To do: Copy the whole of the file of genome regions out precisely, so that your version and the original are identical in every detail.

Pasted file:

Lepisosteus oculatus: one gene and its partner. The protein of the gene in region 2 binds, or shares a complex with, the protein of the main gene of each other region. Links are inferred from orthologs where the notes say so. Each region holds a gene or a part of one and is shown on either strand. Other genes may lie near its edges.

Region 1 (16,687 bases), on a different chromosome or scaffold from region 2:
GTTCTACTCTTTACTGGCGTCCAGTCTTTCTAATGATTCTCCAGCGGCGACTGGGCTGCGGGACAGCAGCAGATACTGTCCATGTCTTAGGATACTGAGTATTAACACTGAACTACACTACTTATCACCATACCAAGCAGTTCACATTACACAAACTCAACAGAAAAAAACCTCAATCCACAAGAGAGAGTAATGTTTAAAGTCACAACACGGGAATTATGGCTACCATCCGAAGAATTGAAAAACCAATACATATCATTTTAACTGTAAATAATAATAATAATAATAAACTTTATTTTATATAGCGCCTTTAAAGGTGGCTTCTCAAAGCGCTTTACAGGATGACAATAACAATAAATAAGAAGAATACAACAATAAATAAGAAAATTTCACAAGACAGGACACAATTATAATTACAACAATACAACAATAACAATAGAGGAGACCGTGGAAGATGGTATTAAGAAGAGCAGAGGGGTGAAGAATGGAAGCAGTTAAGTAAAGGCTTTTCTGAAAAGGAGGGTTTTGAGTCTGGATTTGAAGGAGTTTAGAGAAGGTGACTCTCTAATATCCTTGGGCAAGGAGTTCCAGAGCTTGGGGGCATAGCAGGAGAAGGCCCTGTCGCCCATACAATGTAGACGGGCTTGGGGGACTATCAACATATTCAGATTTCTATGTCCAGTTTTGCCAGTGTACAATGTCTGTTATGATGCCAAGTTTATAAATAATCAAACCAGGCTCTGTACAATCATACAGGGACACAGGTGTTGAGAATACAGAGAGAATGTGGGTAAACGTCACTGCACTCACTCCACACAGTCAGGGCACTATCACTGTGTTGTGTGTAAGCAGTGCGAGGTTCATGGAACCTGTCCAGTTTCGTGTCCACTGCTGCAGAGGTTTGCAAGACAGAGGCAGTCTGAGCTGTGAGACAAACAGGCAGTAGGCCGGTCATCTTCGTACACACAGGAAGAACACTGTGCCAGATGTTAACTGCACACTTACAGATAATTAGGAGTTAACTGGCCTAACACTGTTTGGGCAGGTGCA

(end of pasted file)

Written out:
Lepisosteus oculatus: one gene and its partner. The protein of the gene in region 2 binds, or shares a complex with, the protein of the main gene of each other region. Links are inferred from orthologs where the notes say so. Each region holds a gene or a part of one and is shown on either strand. Other genes may lie near its edges.

Region 1 (16,687 bases), on a different chromosome or scaffold from region 2:
GTTCTACTCTTTACTGGCGTCCAGTCTTTCTAATGATTCTCCAGCGGCGACTGGGCTGCGGGACAGCAGCAGATACTGTCCATGTCTTAGGATACTGAGTATTAACACTGAACTACACTACTTATCACCATACCAAGCAGTTCACATTACACAAACTCAACAGAAAAAAACCTCAATCCACAAGAGAGAGTAATGTTTAAAGTCACAACACGGGAATTATGGCTACCATCCGAAGAATTGAAAAACCAATACATATCATTTTAACTGTAAATAATAATAATAATAATAAACTTTATTTTATATAGCGCCTTTAAAGGTGGCTTCTCAAAGCGCTTTACAGGATGACAATAACAATAAATAAGAAGAATACAACAATAAATAAGAAAATTTCACAAGACAGGACACAATTATAATTACAACAATACAACAATAACAATAGAGGAGACCGTGGAAGATGGTATTAAGAAGAGCAGAGGGGTGAAGAATGGAAGCAGTTAAGTAAAGGCTTTTCTGAAAAGGAGGGTTTTGAGTCTGGATTTGAAGGAGTTTAGAGAAGGTGACTCTCTAATATCCTTGGGCAAGGAGTTCCAGAGCTTGGGGGCATAGCAGGAGAAGGCCCTGTCGCCCATACAATGTAGACGGGCTTGGGGGACTATCAACATATTCAGATTTCTATGTCCAGTTTTGCCAGTGTACAATGTCTGTTATGATGCCAAGTTTATAAATAATCAAACCAGGCTCTGTACAATCATACAGGGACACAGGTGTTGAGAATACAGAGAGAATGTGGGTAAACGTCACTGCACTCACTCCACACAGTCAGGGCACTATCACTGTGTTGTGTGTAAGCAGTGCGAGGTTCATGGAACCTGTCCAGTTTCGTGTCCACTGCTGCAGAGGTTTGCAAGACAGAGGCAGTCTGAGCTGTGAGACAAACAGGCAGTAGGCCGGTCATCTTCGTACACACAGGAAGAACACTGTGCCAGATGTTAACTGCACACTTACAGATAATTAGGAGTTAACTGGCCTAACACTGTTTGGGCAGGTGCA